Muscle, a must have for minor league fans

By Jeff Birchfield
STAR Staff

   Former Bristol Herald-Courier sports editor George Stone has captured the feel of what minor league baseball used to be like in his book, "Muscle, A Minor League Legend."
   The read is a biography of former minor league star Leo "Muscle" Shoals and tackles a variety of topics. Shoals tells the stories of his life in the minors with Stone using reports from the day and interviews from former teammates and rivals to give them more depth.
   There is a sad irony to the story as the book wasn't finished before Shoals passed away, thus denying the subject the chance to read what is a wonderful biography.
   It tells of how his last name, Sholes, was first misspelled while playing in Pennsylvania and later changed to accommodate the Muscle nickname, just like the Alabama city. A sportswriter in Albany, Ga. is credited with the nickname while reporting on a home-run hitting contest. Before that, he was often called "Ducky" a reference to the way he stood and ran.
   The book also tells of a childhood primarily in West Virginia and his start in the minors in Southwest Pennsylvania. Chapter eight of the book was interesting to me as it touched on Shoals' service in the military and his participation in World War II.
   He doesn't go into the details of the war as much as one might expect, but you have to respect him for not wanting to fully disclose all of the gory details. However, he doesn't shy away from other painful subjects like an indulgence of alcohol and carousing.
   According to Shoals, the carousing subsided after meeting Helen Perry of Kingsport, whom he later married, but he still enjoyed drinking with the boys.
   The nightlife was almost his undoing in 1939, when Shoals, then playing for the Johnson City Cardinals, was shot outside a roadhouse on the Johnson City-Bristol Highway. Luckily he did survive the episode.
   Stone, in a brilliant move, not only did a good job of having Shoals retell the story, but complemented it with a letter from then-Cardinals president Carl A. Jones, Jr. Jones, formerly the publisher of the Johnson City Press, who shows compassion for Shoals in the letter, while also reprimanding him for his actions.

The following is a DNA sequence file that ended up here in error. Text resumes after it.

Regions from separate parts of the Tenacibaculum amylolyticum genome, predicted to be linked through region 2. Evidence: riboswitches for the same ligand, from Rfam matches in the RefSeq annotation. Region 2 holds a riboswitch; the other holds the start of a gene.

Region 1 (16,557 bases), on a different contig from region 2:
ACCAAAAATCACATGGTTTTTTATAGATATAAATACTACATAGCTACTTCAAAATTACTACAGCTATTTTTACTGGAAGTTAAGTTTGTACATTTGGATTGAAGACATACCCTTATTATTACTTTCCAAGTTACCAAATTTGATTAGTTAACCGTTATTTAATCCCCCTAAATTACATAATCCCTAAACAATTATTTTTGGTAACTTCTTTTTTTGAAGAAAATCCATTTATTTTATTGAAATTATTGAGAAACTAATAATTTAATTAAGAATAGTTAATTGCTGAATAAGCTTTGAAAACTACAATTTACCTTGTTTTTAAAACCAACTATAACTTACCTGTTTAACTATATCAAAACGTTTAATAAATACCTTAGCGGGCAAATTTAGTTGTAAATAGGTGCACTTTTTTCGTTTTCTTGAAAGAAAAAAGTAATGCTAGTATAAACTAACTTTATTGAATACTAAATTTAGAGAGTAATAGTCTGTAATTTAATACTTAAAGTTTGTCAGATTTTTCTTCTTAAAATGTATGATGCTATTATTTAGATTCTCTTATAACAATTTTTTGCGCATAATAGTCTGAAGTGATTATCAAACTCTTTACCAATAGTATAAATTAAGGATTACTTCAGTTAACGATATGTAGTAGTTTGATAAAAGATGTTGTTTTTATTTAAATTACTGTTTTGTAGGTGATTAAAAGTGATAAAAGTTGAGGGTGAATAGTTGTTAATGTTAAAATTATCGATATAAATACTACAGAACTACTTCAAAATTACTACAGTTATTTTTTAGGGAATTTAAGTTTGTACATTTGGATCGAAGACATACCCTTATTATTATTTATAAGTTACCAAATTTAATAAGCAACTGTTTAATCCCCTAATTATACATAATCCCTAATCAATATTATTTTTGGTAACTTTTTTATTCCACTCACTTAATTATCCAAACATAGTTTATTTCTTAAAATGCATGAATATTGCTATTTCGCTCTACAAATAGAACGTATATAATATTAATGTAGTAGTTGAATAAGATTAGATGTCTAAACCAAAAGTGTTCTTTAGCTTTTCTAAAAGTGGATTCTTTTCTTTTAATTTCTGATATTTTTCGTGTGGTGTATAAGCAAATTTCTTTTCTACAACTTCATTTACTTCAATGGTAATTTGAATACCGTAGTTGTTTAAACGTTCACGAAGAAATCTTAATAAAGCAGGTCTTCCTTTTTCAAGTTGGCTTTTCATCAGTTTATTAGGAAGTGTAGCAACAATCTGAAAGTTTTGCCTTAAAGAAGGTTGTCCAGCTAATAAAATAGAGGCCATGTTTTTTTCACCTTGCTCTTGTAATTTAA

In all, the book does portray Shoals as a good person with one of his most admirable traits, the way he treated children. I enjoyed how you could lift from the pages the way Shoals admired baseball players as a child and could tell how happy it made him years later to be a hero to youngsters himself.
   The book chronicles other acts of kindness Shoals did for war veterans and elderly fans, he met through playing ball.
   Being someone that likes travel and learning about different points of interest, I enjoyed the details of the different towns he played in and the stadiums where he displayed his talents. From a historical perspective, the references to teams like the St. Louis Browns and others that no longer exist raise my interest level.
   For the baseball enthusiast, they will enjoy all the players' names from the past he recalls and the terminology used to describe different aspects of the game. One of his favorite terms is "Getting a cup of coffee" when referring to a player being called up to the majors.
   Shoals has been called by some the Babe Ruth of the minor leagues for their shared traits. Both were pitchers before becoming feared home run hitters, who brought a certain swagger to the plate. Both men fully subscribed to the notion of living life to its fullest.
   Just as Ruth had a record-setting 60 home run season in 1927, Shoals set a mark of his own playing for Reidsville in the Carolina League in 1949.
   That season he hit 55 roundtrippers for a league record that still stands to this day. Interestingly, despite all of his accomplishments, he never made the move to major league baseball.
   Although he touches on the subject of being blackballed from the majors in his early years after acquiring a reputation as a troublesome player, Shoals does not fully accuse those in power of denying him a big league opportunity.
   He does mention after his record-setting year in the Carolina League in 1949 how he actually turned down two opportunities to be called up to the big show.
   It is hard to comprehend with the inflated salaries of today's major league ballplayers to see how a minor league player in that era could make almost as much money as their big league counterparts.
   You can sense some regret of not taking the opportunity, but that didn't stop his playing baseball. His minor league career lasted another six seasons, ending with the Kingsport Cherokees in 1955. During his later years, he served as both a player and manager and led the Mountain States League in hitting in 1953 with a career best .427 batting average. Stats for his last season were remarkable as well, going .362 while leading the Appalachian League with 33 home runs and 134 RBIs.
   There are tons of local references in the book including several of minor league ball in Elizabethton. Above all, a constant theme is Shoals' love of baseball. That theme and the details of life in the minors during that time make this a must-have book for anyone who calls him or herself a baseball fan.
   Even if you are not a dyed-in-the-wool baseball enthusiast, the history involved and the descriptions of things he remembered in the small towns where he played, provide interesting subjects.
   For those who wish to obtain a copy of the book, you may contact the author George Stone, 4792 Island Road, Bristol, Tenn., 37620.